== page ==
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Earned Trust

Trust. While a very important aspect to decision making, can leave you feeling disappointed when situations and people don’t measure up to our expectations. When we say we trust something, there is the understanding that we yield to it wholeheartedly, it's for discussion whether this should leave room for other possible outcomes.

Naturally, when we weigh our trust in someone, it’s on a spectrum of how well we know them, their track record has been with us, and in what aspect of our life we engage with them. It’s true that most people have the best intentions and you should have an open mind about taking what they say for face value, but in cases where a lot is on the line, just trusting someone can set you up for disappointment. This is when references and reviews can pose to be very helpful. There is also taking time to do some general research. This could support the types of questions asked or help identify experience or lack thereof. 

Similar to the considerations that should be accounted for when putting trust in others, this should also apply in trusting your decision-making. Just by saying you can do something, though, it’s a great first step, and requires the necessary follow through. I can trust that I think I'd be great at playing the piano, but without proper instruction and planning, the reality is I’m setting myself up for disappointment. To alleviate this, I try to carefully evaluate my decision and trust my instinct or gut when making choices.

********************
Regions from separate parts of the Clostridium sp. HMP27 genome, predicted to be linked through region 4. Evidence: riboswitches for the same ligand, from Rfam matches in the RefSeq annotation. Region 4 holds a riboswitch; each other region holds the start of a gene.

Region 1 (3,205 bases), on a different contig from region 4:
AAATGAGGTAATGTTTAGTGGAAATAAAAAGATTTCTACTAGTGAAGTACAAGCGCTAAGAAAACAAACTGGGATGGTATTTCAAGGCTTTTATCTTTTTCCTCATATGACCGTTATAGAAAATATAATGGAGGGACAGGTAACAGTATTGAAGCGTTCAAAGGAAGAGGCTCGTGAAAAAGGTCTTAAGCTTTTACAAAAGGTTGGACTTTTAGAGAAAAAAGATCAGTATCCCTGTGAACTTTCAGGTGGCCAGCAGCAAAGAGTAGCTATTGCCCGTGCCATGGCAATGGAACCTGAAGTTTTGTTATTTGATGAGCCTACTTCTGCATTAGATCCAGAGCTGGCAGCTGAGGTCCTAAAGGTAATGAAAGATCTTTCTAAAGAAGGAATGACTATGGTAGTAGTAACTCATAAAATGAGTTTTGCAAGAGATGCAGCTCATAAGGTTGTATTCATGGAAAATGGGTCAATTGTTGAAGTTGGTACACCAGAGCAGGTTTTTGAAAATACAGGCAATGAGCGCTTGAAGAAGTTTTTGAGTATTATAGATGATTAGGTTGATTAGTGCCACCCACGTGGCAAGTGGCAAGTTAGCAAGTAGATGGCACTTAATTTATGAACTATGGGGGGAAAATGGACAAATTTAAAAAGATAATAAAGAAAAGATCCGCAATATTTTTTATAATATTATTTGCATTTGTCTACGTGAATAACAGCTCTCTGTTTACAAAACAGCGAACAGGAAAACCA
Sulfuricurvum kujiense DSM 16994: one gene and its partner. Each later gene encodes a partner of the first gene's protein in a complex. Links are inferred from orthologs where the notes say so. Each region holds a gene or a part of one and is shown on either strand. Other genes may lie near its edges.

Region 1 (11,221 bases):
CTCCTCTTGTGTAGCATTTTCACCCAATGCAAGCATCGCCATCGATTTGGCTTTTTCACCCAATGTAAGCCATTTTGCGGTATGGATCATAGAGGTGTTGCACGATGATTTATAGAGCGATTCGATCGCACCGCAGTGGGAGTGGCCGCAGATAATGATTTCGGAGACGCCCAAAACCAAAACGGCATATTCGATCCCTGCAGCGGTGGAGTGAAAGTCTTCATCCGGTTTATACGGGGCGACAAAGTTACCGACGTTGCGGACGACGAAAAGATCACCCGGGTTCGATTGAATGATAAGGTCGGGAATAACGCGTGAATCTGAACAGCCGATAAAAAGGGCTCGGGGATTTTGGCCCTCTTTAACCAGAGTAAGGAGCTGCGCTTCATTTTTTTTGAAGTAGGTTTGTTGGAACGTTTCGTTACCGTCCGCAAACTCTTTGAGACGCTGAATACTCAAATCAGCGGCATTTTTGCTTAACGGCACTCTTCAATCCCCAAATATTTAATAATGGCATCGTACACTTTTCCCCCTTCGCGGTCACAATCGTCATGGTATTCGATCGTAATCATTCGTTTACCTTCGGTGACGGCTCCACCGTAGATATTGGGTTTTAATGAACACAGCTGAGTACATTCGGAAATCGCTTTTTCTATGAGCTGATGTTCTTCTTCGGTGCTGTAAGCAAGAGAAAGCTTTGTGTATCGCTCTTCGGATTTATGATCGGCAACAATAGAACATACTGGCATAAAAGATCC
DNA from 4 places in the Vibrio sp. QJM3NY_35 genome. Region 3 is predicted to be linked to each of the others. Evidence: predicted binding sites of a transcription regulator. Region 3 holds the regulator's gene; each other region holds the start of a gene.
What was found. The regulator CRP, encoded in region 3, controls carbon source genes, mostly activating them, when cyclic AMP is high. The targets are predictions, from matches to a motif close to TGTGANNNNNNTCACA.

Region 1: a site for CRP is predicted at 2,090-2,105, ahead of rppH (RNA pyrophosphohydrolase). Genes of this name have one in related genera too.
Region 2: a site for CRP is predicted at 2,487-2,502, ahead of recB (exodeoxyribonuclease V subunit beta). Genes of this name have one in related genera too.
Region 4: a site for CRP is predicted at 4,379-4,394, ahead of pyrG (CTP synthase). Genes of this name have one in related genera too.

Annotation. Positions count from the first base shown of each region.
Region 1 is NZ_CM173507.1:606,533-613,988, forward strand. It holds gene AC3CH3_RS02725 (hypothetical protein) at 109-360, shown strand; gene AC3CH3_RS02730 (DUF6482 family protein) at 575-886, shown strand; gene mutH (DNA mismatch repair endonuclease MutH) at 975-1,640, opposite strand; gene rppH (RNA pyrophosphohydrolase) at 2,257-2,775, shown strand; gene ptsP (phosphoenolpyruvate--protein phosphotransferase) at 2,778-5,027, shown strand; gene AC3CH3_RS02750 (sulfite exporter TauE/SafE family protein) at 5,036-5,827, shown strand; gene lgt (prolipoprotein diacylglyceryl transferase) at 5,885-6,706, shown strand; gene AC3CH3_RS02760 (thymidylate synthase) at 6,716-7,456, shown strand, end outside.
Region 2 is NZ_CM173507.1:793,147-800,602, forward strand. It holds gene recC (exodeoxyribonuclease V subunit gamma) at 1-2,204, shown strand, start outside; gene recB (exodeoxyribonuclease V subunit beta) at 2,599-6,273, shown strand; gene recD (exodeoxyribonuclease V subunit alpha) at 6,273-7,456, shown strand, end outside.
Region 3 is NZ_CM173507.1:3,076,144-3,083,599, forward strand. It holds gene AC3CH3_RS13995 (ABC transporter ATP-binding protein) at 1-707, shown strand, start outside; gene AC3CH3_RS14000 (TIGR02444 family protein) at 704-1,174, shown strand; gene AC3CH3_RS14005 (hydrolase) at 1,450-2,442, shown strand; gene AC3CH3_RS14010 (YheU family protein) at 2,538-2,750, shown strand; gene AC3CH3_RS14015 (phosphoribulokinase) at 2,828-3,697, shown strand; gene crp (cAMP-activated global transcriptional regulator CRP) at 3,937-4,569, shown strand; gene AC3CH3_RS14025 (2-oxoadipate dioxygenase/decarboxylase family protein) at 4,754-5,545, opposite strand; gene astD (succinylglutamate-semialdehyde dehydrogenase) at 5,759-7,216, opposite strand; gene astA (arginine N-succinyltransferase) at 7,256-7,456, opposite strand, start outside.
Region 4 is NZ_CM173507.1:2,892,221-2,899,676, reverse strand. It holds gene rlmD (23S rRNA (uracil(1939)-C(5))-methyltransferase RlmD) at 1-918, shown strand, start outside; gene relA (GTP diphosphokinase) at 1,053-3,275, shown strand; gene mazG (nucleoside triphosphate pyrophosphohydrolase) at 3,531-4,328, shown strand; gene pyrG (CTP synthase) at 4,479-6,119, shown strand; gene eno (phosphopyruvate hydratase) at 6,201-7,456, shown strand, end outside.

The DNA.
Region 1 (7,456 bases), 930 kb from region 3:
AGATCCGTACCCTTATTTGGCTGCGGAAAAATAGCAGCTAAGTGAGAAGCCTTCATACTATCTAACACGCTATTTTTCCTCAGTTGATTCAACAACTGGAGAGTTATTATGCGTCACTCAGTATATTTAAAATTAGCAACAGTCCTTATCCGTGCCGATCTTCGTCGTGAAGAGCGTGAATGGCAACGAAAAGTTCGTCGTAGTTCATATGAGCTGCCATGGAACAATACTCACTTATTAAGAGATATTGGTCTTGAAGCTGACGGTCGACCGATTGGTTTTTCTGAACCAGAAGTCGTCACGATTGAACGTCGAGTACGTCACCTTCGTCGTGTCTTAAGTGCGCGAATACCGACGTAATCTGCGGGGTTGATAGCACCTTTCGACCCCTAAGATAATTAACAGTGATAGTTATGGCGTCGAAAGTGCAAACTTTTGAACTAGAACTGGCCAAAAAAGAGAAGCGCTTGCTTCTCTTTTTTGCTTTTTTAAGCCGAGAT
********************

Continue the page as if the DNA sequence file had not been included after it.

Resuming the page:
The new year is always a good time to reflect and make any necessary adjustments. Being cognizant of how you trust and recognizing times when you shouldn’t be so broad-stroked in doing so could be a good way to not set yourself up for unnecessary disappointment. Cheers to building a solid foundation for trusts. 

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